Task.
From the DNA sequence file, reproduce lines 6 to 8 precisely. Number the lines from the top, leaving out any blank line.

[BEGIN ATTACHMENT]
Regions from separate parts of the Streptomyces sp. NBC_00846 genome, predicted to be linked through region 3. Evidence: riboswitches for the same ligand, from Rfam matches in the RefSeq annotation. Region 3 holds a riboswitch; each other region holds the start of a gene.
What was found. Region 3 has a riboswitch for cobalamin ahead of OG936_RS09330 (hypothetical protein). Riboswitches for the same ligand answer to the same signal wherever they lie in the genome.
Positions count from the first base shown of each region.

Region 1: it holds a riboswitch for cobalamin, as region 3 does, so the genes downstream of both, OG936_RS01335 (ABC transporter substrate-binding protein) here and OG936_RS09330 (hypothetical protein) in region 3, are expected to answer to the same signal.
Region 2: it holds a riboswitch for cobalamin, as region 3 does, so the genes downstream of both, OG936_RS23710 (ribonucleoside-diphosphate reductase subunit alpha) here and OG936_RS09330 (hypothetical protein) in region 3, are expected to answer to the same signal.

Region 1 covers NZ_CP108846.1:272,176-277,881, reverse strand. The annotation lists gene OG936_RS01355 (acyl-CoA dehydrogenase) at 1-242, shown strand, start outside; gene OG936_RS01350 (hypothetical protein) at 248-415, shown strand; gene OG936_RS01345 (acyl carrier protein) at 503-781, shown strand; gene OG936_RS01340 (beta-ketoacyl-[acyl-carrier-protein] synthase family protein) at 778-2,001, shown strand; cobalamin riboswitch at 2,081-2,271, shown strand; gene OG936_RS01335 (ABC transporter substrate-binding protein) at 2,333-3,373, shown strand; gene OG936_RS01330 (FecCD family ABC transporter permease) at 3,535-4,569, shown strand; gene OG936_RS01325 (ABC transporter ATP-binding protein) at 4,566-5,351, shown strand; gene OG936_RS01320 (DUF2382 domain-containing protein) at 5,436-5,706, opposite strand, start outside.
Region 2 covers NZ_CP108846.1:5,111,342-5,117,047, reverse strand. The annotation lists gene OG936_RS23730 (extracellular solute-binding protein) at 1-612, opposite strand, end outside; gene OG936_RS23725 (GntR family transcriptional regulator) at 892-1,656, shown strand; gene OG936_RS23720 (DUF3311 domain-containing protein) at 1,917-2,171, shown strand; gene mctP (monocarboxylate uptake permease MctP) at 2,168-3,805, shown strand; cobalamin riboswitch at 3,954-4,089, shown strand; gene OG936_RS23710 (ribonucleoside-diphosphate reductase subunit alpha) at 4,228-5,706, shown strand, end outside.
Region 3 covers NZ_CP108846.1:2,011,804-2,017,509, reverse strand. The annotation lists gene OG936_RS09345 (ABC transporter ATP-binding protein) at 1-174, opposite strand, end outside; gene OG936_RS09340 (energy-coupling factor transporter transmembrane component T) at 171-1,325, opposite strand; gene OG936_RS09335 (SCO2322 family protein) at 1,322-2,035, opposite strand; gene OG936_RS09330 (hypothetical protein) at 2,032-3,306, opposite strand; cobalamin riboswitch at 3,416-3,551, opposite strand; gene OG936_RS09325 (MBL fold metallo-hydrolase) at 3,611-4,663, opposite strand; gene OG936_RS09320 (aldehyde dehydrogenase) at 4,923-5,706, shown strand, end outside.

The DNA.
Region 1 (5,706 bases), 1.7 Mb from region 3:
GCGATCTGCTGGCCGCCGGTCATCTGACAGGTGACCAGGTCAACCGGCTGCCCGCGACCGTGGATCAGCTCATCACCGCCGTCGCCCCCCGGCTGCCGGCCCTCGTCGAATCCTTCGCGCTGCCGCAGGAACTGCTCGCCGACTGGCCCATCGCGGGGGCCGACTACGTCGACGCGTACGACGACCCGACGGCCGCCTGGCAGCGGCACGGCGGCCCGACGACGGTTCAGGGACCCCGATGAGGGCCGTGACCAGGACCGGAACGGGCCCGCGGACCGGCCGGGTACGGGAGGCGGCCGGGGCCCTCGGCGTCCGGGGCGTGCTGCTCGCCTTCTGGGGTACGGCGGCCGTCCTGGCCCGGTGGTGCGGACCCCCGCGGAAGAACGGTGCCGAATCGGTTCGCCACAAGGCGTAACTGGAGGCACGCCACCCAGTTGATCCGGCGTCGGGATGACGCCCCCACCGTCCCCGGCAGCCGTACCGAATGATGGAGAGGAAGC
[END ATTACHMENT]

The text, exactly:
Region 1 covers NZ_CP108846.1:272,176-277,881, reverse strand. The annotation lists gene OG936_RS01355 (acyl-CoA dehydrogenase) at 1-242, shown strand, start outside; gene OG936_RS01350 (hypothetical protein) at 248-415, shown strand; gene OG936_RS01345 (acyl carrier protein) at 503-781, shown strand; gene OG936_RS01340 (beta-ketoacyl-[acyl-carrier-protein] synthase family protein) at 778-2,001, shown strand; cobalamin riboswitch at 2,081-2,271, shown strand; gene OG936_RS01335 (ABC transporter substrate-binding protein) at 2,333-3,373, shown strand; gene OG936_RS01330 (FecCD family ABC transporter permease) at 3,535-4,569, shown strand; gene OG936_RS01325 (ABC transporter ATP-binding protein) at 4,566-5,351, shown strand; gene OG936_RS01320 (DUF2382 domain-containing protein) at 5,436-5,706, opposite strand, start outside.
Region 2 covers NZ_CP108846.1:5,111,342-5,117,047, reverse strand. The annotation lists gene OG936_RS23730 (extracellular solute-binding protein) at 1-612, opposite strand, end outside; gene OG936_RS23725 (GntR family transcriptional regulator) at 892-1,656, shown strand; gene OG936_RS23720 (DUF3311 domain-containing protein) at 1,917-2,171, shown strand; gene mctP (monocarboxylate uptake permease MctP) at 2,168-3,805, shown strand; cobalamin riboswitch at 3,954-4,089, shown strand; gene OG936_RS23710 (ribonucleoside-diphosphate reductase subunit alpha) at 4,228-5,706, shown strand, end outside.
Region 3 covers NZ_CP108846.1:2,011,804-2,017,509, reverse strand. The annotation lists gene OG936_RS09345 (ABC transporter ATP-binding protein) at 1-174, opposite strand, end outside; gene OG936_RS09340 (energy-coupling factor transporter transmembrane component T) at 171-1,325, opposite strand; gene OG936_RS09335 (SCO2322 family protein) at 1,322-2,035, opposite strand; gene OG936_RS09330 (hypothetical protein) at 2,032-3,306, opposite strand; cobalamin riboswitch at 3,416-3,551, opposite strand; gene OG936_RS09325 (MBL fold metallo-hydrolase) at 3,611-4,663, opposite strand; gene OG936_RS09320 (aldehyde dehydrogenase) at 4,923-5,706, shown strand, end outside.